Serum cystatin C is sensitive to small changes in thyroid function

Clin Chim Acta. 2003 Dec;338(1-2):87-90. doi: 10.1016/j.cccn.2003.07.022.


Background: Serum cystatin C (CysC) is a novel marker for kidney function. The impact of mild thyroid dysfunction on CysC has never been investigated.

Methods: CysC was determined at the time of diagnosis of subclinical hypo- and hyperthyroidism, and when TSH returned into the normal range in 40 consecutive patients with mild thyroid dysfunction.

Results: Twenty-six patients with subclinical hypothyroidism and 14 patients with subclinical hyperthyroidism were included. In patients with subclinical hypothyroidism median (range) TSH was 7.8 (4.3-26.7) mU/l (reference 0.27-4.2) at diagnosis and decreased to 2.3 (0.36-4.0) mU/l following treatment with levothyroxine. Mean (+/-S.D.) CysC increased from 0.88+/-0.23 mg/l (reference 0.63-1.33) in the hypothyroid state to 1.01+/-0.21 mg/l when TSH normalized (p<0.001). In patients with subclinical hyperthyroidism, median TSH at diagnosis was 0.08 (0.001-0.26) mU/l and increased to 1.6 (0.28-4.0) mU/l in the euthyroid state. CysC declined from 1.04+/-0.29 mg/l at diagnosis of subclinical hyperthyroidism to 0.91+/-0.25 mg/l when TSH normalized (p<0.05).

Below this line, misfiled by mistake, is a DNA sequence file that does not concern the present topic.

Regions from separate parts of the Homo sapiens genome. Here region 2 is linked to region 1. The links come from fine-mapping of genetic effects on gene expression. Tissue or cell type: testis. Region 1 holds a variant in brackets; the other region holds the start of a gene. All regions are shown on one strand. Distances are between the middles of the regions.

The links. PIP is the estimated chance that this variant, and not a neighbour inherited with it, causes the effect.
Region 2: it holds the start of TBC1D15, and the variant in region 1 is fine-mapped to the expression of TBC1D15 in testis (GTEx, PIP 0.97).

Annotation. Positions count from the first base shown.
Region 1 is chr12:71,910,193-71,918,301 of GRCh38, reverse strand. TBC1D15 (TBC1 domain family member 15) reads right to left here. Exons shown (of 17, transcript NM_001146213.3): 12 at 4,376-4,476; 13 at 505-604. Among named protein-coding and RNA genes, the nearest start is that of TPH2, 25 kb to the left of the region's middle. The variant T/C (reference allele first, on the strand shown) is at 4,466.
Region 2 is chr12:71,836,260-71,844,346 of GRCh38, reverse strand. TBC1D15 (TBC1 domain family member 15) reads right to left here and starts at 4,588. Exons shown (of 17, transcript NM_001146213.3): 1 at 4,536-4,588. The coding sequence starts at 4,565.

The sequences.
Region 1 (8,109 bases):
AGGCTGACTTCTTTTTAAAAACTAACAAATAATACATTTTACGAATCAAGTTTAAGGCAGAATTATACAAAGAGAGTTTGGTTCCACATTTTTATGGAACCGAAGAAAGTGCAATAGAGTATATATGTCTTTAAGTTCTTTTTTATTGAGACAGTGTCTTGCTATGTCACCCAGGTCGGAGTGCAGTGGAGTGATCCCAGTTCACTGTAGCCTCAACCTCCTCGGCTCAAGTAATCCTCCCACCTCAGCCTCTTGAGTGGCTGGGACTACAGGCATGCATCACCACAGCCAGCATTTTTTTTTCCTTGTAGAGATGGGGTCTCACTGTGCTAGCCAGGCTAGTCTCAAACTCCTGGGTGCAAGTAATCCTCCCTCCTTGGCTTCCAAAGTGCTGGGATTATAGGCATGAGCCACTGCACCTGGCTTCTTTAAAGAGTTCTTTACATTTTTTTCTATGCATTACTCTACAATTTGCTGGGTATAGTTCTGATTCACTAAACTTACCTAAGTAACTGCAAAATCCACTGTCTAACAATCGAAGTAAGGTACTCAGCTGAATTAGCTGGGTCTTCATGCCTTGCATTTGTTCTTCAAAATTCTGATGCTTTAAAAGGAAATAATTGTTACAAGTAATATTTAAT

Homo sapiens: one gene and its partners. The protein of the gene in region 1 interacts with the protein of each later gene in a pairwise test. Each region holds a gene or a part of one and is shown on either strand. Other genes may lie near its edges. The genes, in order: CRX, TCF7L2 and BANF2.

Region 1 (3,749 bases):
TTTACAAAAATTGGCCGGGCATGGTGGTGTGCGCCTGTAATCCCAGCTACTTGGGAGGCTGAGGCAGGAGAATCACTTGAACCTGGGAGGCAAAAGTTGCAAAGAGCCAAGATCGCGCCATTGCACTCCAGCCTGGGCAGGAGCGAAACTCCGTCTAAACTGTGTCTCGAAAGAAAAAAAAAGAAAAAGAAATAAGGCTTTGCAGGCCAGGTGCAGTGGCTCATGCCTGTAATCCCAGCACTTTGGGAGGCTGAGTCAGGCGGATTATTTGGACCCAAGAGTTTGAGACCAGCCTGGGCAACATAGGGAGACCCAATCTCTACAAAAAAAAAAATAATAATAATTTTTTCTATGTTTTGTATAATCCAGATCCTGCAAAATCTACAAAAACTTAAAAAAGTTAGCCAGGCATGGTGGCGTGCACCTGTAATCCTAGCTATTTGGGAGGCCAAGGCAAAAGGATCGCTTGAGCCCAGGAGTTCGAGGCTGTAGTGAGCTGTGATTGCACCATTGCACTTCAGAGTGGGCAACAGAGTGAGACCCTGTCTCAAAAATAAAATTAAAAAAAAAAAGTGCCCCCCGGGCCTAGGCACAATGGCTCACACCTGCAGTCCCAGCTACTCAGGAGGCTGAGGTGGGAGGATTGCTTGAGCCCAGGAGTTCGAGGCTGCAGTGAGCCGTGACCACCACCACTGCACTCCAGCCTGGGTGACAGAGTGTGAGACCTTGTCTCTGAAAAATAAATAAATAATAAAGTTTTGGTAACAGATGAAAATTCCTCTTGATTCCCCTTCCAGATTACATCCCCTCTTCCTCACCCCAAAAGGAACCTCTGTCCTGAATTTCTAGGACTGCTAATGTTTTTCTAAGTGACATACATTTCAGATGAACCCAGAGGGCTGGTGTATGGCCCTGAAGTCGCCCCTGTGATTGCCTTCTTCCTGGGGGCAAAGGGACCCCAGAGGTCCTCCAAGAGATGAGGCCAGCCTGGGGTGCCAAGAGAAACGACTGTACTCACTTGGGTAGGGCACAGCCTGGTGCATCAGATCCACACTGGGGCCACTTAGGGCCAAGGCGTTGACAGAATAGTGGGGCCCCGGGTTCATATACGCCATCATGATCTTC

Conclusions: Mild thyroid dysfunction significantly alters CysC levels. Therefore, thyroid function has to be considered when CysC is used as a marker of kidney function.

MeSH terms

  • Adolescent
  • Adult
  • Aged
  • Cystatin C
  • Cystatins / blood*
  • Female
  • Humans
  • Hyperthyroidism / blood*
  • Hyperthyroidism / diagnosis
  • Hyperthyroidism / physiopathology*
  • Male
  • Middle Aged
  • Thyroid Function Tests
  • Thyroid Gland / physiopathology*


  • CST3 protein, human
  • Cystatin C
  • Cystatins